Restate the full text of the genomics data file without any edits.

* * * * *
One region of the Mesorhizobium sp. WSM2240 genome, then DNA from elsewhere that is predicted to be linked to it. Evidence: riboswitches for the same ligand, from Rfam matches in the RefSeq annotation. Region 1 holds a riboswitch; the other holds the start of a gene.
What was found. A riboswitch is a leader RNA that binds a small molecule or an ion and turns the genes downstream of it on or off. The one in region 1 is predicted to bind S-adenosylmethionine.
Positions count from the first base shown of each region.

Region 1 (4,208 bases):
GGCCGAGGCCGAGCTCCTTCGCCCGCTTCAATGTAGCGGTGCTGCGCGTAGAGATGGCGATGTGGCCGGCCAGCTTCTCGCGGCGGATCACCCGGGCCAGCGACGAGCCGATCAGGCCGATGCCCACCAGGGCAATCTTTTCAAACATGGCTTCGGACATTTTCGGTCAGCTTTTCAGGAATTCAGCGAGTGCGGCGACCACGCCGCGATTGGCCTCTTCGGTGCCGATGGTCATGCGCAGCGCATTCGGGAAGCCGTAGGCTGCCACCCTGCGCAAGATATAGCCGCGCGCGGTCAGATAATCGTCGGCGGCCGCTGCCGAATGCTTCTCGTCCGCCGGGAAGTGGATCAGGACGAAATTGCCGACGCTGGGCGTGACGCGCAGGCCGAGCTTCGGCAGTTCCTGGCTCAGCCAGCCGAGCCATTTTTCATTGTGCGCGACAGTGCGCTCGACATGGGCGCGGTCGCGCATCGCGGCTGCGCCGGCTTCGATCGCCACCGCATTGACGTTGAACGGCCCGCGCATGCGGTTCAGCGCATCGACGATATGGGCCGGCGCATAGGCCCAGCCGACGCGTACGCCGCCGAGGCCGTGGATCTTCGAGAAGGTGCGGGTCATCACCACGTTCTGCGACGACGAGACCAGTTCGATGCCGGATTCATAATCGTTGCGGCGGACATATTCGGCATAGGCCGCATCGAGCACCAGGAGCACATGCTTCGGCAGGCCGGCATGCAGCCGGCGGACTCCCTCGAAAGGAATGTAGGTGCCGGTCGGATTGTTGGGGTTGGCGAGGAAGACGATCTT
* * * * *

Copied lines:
One region of the Mesorhizobium sp. WSM2240 genome, then DNA from elsewhere that is predicted to be linked to it. Evidence: riboswitches for the same ligand, from Rfam matches in the RefSeq annotation. Region 1 holds a riboswitch; the other holds the start of a gene.
What was found. A riboswitch is a leader RNA that binds a small molecule or an ion and turns the genes downstream of it on or off. The one in region 1 is predicted to bind S-adenosylmethionine.
Positions count from the first base shown of each region.

Region 1 (4,208 bases):
GGCCGAGGCCGAGCTCCTTCGCCCGCTTCAATGTAGCGGTGCTGCGCGTAGAGATGGCGATGTGGCCGGCCAGCTTCTCGCGGCGGATCACCCGGGCCAGCGACGAGCCGATCAGGCCGATGCCCACCAGGGCAATCTTTTCAAACATGGCTTCGGACATTTTCGGTCAGCTTTTCAGGAATTCAGCGAGTGCGGCGACCACGCCGCGATTGGCCTCTTCGGTGCCGATGGTCATGCGCAGCGCATTCGGGAAGCCGTAGGCTGCCACCCTGCGCAAGATATAGCCGCGCGCGGTCAGATAATCGTCGGCGGCCGCTGCCGAATGCTTCTCGTCCGCCGGGAAGTGGATCAGGACGAAATTGCCGACGCTGGGCGTGACGCGCAGGCCGAGCTTCGGCAGTTCCTGGCTCAGCCAGCCGAGCCATTTTTCATTGTGCGCGACAGTGCGCTCGACATGGGCGCGGTCGCGCATCGCGGCTGCGCCGGCTTCGATCGCCACCGCATTGACGTTGAACGGCCCGCGCATGCGGTTCAGCGCATCGACGATATGGGCCGGCGCATAGGCCCAGCCGACGCGTACGCCGCCGAGGCCGTGGATCTTCGAGAAGGTGCGGGTCATCACCACGTTCTGCGACGACGAGACCAGTTCGATGCCGGATTCATAATCGTTGCGGCGGACATATTCGGCATAGGCCGCATCGAGCACCAGGAGCACATGCTTCGGCAGGCCGGCATGCAGCCGGCGGACTCCCTCGAAAGGAATGTAGGTGCCGGTCGGATTGTTGGGGTTGGCGAGGAAGACGATCTT